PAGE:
Oh, the cries…
We knew there would a sad ending to this drama. This ending was over the top sad.
Episode 19 didn’t impact me much. It was just an extension of Hae Soo’s anger over the death of Chae-ryung and the difficulties the king had with various members of the court and his brothers. The fact that Chae-ryung was a spy and killed King Hyejong (Wang Mu) didn’t seem to matter to Hae Soo. The woman killed the king, for crying out loud. Love is all warm fuzzies and all, but murder is another thing, all together.
Regardless, Hae Soo broke her promise to stay with the king if he wavered. Yes, King Gwangjong (Wang So) was possessive to the extreme, but that was how royalty was to those “below” them back then. It was the only way he knew how to express his love.
He tried his best to make Hae Soo feel better the only way he knew how, to the point of wanting to make her a royal concubine, and then second queen after bearing a child. That was how things were done in the palace and she had served long enough there to know this.
And I still can’t get past her blindness when it came to Chae-ryung. That was just plain delusional.
The episode ends with Hae Soo leaving the palace to go live with the exiled Wang Jung.
Episode 20… oh, the cries.
People are spying on Hae Soo and Jung… what a surprise (sarcastic remark). This is how So finds out that Hae Soo is sick. But, he lets his jealousy take over when he misinterprets a conversation between Hae Soo and Jung. From then on, he wants nothing to do with Hae Soo and Jung. He feels she left him, after promising not to, which is exactly what she did.
Predictably, Hae Soo is pregnant with So’s baby. Shortly after giving birth, Hae Soo (predictably) dies.
When So finds this out, he finally reads the pile of letters Hae Soo has been sending him (he thought they were from Jung because the handwriting on the outside of the letters was not hers). For months, Hae Soo waited for So, yet So’s stubbornness and pride prevented him from reading Hae Soo’s letters. He never went to her. She died without seeing her true love, again.
Of course, everyone is upset and So takes her ashes.
In all this, I felt attached to all the characters who interacted with Hae Soo. Jung loved Hae Soo with all his heart. It had to be difficult for him to know Hae Soo was in love with So.
Predictably, Gwangjong (So) becomes a benevolent king after reading a book by Taizong of Tang on the wise ruling an empire. Part of that may also be due to So’s love of Hae Soo and her benevolent, yet posthumous, influence.
Here’s where tears come in. Several years later and on the anniversary of Hae Soo’s death, a little girl runs into So. The girl reacts in the very same way as Hae Soo did when she ran into him all those long years ago. When he asks the girl who she is, Jung runs up. The girl runs to Jung and calls him “father.” So realizes the girl is his daughter and tells Jung to give her up. Jung refuses, explaining Hae Soo’s final wishes about the girl. Because that was Hae Soo’s wish, So releases Jung from exile. He most likely did this in hopes of being able to see the girl from time to time when Jung visited the palace.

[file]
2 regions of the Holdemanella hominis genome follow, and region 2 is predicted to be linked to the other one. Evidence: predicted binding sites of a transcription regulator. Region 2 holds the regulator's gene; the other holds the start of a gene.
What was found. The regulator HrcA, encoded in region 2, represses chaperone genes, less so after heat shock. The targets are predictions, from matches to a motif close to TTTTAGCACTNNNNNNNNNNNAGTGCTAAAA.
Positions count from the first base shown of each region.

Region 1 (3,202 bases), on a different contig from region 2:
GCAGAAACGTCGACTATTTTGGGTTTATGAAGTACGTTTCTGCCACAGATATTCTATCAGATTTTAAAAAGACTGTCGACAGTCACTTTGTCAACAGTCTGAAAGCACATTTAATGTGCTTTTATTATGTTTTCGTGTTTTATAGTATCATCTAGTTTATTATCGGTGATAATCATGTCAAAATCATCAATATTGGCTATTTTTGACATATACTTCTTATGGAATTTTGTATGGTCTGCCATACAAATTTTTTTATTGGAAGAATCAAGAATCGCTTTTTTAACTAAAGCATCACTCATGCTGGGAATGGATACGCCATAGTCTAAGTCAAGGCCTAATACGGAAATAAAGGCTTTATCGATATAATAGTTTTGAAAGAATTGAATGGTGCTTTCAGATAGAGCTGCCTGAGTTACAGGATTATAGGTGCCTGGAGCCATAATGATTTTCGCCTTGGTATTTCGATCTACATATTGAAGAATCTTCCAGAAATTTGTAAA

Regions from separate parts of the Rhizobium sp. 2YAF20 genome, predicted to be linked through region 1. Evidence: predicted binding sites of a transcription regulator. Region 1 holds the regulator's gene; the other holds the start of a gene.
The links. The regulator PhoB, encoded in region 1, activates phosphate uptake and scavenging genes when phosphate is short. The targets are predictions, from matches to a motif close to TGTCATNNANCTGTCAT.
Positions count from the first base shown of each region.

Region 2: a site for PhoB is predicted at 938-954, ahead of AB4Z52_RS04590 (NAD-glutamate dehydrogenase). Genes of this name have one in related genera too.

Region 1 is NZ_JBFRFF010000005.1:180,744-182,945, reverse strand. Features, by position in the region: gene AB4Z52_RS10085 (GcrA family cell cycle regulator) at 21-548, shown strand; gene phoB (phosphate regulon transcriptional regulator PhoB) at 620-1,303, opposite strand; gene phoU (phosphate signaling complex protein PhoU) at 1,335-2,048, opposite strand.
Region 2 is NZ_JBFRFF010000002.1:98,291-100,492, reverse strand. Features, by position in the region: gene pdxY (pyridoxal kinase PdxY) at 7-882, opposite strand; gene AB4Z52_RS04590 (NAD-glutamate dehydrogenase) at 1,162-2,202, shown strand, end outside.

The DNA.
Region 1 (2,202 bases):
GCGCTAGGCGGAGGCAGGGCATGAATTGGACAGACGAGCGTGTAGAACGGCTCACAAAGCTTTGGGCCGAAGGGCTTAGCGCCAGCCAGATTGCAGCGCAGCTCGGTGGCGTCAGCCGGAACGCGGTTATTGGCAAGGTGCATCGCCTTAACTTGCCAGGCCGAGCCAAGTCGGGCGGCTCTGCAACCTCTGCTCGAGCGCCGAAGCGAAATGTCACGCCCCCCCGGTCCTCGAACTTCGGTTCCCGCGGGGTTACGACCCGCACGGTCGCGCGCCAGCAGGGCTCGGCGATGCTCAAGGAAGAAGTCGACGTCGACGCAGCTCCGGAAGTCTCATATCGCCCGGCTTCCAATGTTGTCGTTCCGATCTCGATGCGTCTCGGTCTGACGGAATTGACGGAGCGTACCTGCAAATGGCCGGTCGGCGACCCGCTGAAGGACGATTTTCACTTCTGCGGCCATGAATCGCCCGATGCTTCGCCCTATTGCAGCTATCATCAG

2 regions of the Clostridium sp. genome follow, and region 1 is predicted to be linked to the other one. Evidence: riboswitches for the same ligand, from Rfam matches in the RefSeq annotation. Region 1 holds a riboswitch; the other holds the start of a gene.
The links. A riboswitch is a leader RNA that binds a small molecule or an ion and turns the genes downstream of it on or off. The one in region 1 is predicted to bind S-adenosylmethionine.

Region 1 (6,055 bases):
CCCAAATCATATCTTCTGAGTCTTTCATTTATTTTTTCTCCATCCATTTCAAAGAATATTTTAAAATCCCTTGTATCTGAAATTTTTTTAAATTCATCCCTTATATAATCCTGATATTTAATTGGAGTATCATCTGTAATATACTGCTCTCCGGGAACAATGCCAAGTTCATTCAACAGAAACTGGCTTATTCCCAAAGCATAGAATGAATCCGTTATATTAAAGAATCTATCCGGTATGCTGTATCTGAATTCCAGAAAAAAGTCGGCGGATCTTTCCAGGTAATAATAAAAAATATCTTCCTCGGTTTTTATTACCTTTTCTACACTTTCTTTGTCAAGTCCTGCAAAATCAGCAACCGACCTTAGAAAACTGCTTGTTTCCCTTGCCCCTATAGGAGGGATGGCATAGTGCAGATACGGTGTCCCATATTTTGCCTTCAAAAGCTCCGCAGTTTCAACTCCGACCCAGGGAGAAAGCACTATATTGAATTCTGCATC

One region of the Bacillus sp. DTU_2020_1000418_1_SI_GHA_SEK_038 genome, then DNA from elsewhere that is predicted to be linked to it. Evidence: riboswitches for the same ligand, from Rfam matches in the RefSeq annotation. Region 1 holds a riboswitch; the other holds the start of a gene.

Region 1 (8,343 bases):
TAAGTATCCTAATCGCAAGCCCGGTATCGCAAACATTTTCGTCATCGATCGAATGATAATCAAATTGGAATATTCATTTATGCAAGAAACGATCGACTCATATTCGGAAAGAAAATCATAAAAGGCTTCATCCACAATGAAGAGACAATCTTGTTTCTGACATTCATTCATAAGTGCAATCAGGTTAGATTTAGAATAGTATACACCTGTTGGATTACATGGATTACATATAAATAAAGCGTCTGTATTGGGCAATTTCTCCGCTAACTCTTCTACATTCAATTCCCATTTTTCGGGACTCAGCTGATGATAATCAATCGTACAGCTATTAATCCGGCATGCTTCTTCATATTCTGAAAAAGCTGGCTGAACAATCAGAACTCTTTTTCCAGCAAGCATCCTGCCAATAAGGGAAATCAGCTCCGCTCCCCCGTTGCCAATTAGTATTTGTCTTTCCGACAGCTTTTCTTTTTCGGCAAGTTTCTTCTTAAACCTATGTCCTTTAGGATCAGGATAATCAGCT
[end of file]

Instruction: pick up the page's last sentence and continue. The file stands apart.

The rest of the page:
Back in present day, it seems Hae Soo had almost drowned when she rescued that kid from drowning in the first episode of the drama. She went into a coma and didn’t wake up for a year. Now healthy, she has recurring dreams about a man with a scar on his face and she remembers always crying with these dreams.
Working at a cosmetics store, which happens to be near an exhibition of Goryeo artifacts, Hae Soo (now back to being Go Ha Jin) meets up with a man we recognize as Choi Ji Mong, the palace astronomer. She doesn’t recognize him, but almost faints and leaves the store.
She wanders into a room of drawings of the Goryeo exhibition and she recognizes them. She knows the artist (Baek-A) and is compelled to look at the drawings. Each one brings back memories. She remembers her whole time in Goyreo. She reads the history of Gwangjong and realizes she did change history and he became a benevolent and wise king. When she sees a drawing of him all alone in the outside court of the palace, Hae Soo collapses in tears, apologizing over and over again for having left him alone.
We transition to So, all by himself in the outside court of the palace, and he seems to have heard Hae Soo cry out her apology. He remembers a conversation they had once contemplating what might have happened if they had met in a different place and time. He vows to find her, no matter the place and time.
Yeah, I cried.
When I started to watch this drama, I had high hopes. This is because I am an avid Lee Joon Gi fan. He didn’t disappoint me.
I felt uncomfortable with IU, at first. I felt her portrayal of Hae Soo was over the top and childish. I understand, now, that her character was just that… over the top and a bit childish. As Hae Soo mentally matured, I began to realize that IU did a great job at portraying Hae Soo and did an awesome job in the rest of the drama. I have new respect for her as an actress.
The biggest thing that disappointed me had nothing to do with the drama, itself. I am in love with this drama and will recommend it to anyone who wants an intro to kdrama watching. Why not get them addicted to kdramas with the good stuff?
I was totally disappointed in the national ratings of the drama. WTF, South Korea? Scarlet Heart: Ryeo seems to be a huge success, internationally. We want a season two. We hear rumors of two extra episodes and we can’t wait to see if that’s true. What in your part of the Korean television universe went wrong? I don’t get it. If someone in South Korea ever reads this, I’d love to have an answer to this. I have comments turned on.
Anyway, I loved this drama. As it seems to have done well internationally, the door may open for its actors and crew for more projects within the international realm. I think that would be awesome.